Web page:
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Virus Res. 2015 Sep 2;207:120-6. doi: 10.1016/j.virusres.2015.03.008. Epub 2015 Mar 24.

Proteinase K and the structure of PrPSc: The good, the bad and the ugly.

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United States Department of Agriculture, Agricultural Research Service, Produce Safety & Microbiology Research Unit, 800 Buchanan Street, Albany, CA, USA. Electronic address:
Centre for Prions and Protein Folding Diseases, University of Alberta, Brain and Aging Research Building, Room 230A, Edmonton, AB T6G 2M8 Canada.
OniPro, Kensington, CA, USA.
CIMUS Biomedical Research Institute, University of Santiago de Compostela-IDIS, Room SS1D, Avenida de Barcelona s/n, 15782 Santiago de Compostela, Spain. Electronic address:


Infectious proteins (prions) are, ironically, defined by their resistance to proteolytic digestion. A defining characteristic of the transmissible isoform of the prion protein (PrP(Sc)) is its partial resistance to proteinase K (PK) digestion. Diagnosis of prion disease typically relies upon immunodetection of PK-digested PrP(Sc) by Western blot, ELISA or immunohistochemical detection. PK digestion has also been used to detect differences in prion strains. Thus, PK has been a crucial tool to detect and, thereby, control the spread of prions. PK has also been used as a tool to probe the structure of PrP(Sc). Mass spectrometry and antibodies have been used to identify PK cleavage sites in PrP(Sc). These results have been used to identify the more accessible, flexible stretches connecting the β-strand components in PrP(Sc). These data, combined with physical constraints imposed by spectroscopic results, were used to propose a qualitative model for the structure of PrP(Sc). Assuming that PrP(Sc) is a four rung β-solenoid, we have threaded the PrP sequence to satisfy the PK proteolysis data and other experimental constraints.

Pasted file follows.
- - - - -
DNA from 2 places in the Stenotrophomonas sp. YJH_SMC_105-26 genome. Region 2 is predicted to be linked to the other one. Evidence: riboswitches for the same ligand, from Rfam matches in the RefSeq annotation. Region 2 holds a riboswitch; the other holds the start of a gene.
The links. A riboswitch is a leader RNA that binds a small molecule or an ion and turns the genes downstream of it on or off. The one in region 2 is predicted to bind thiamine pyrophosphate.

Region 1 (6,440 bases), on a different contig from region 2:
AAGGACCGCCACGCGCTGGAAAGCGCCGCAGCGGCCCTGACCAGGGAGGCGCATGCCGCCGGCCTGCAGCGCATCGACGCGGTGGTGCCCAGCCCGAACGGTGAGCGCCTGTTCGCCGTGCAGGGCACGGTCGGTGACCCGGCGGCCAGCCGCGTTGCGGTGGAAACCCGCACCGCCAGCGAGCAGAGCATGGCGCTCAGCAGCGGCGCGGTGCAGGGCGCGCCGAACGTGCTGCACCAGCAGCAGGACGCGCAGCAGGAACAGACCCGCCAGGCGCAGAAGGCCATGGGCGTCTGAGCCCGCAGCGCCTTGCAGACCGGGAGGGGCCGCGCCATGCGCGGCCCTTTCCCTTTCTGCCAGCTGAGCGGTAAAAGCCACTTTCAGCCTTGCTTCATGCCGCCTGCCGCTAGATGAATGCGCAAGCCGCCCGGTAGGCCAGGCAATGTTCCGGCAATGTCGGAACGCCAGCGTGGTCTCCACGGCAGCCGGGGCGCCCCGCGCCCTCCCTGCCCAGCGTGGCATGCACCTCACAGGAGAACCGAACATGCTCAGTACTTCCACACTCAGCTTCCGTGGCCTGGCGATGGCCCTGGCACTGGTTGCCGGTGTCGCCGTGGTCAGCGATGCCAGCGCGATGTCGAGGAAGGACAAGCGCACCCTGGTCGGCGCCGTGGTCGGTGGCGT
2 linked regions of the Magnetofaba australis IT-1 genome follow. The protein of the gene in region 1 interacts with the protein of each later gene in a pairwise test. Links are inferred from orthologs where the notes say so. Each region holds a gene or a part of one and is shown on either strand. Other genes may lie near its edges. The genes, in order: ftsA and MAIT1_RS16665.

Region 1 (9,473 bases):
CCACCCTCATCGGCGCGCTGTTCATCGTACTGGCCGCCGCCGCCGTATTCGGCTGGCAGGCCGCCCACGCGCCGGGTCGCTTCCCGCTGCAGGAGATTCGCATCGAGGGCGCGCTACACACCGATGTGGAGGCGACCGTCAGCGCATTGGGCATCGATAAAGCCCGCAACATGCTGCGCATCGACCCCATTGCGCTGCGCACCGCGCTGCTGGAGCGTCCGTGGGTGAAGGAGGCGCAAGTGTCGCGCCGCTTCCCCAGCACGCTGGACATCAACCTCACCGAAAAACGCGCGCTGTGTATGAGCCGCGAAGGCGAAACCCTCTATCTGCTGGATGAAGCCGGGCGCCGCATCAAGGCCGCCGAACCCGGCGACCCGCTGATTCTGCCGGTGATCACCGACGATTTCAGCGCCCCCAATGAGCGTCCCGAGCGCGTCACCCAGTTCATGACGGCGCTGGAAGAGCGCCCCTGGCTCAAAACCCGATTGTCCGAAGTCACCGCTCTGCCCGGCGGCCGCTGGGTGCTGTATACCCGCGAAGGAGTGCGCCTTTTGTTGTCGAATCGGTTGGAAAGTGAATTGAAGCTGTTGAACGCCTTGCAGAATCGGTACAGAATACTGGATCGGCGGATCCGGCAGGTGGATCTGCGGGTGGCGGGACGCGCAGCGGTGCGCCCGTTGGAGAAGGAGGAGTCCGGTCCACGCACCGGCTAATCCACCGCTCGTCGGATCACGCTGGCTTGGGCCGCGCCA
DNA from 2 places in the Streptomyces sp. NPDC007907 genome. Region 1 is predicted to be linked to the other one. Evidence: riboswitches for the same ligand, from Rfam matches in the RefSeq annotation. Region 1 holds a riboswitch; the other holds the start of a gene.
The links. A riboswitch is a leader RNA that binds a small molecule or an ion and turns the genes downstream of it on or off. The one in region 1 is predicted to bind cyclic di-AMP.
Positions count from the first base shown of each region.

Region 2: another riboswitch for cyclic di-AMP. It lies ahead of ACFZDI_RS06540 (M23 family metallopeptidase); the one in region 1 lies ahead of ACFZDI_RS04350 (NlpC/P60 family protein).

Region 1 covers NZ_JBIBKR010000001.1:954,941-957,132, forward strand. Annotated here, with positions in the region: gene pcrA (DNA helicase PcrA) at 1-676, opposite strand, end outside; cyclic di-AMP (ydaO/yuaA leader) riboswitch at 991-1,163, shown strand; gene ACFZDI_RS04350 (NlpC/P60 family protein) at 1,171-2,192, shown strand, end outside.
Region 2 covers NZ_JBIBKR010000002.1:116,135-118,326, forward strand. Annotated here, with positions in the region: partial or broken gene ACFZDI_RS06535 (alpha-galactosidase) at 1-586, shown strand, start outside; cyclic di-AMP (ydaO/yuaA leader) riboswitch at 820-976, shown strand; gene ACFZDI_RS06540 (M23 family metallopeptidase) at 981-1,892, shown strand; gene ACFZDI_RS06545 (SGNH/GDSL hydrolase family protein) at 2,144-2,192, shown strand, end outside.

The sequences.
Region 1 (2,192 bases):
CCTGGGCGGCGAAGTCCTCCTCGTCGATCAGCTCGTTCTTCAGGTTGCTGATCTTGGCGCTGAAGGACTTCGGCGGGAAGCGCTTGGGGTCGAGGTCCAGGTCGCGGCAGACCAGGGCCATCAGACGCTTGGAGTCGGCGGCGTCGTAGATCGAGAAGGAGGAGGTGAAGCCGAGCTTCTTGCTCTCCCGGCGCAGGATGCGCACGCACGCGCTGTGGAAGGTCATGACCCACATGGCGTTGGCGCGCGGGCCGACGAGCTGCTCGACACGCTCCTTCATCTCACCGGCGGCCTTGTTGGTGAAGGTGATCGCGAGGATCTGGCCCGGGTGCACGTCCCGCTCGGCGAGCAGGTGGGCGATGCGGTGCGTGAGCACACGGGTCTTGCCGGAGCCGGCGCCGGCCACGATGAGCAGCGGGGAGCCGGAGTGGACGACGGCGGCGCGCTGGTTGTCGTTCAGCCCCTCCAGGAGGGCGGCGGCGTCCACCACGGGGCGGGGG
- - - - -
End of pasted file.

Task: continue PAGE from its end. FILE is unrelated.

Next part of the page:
Limited proteolysis; PrP(Sc); PrP(Sc) structure; Prion; Proteinase K; β-Solenoid

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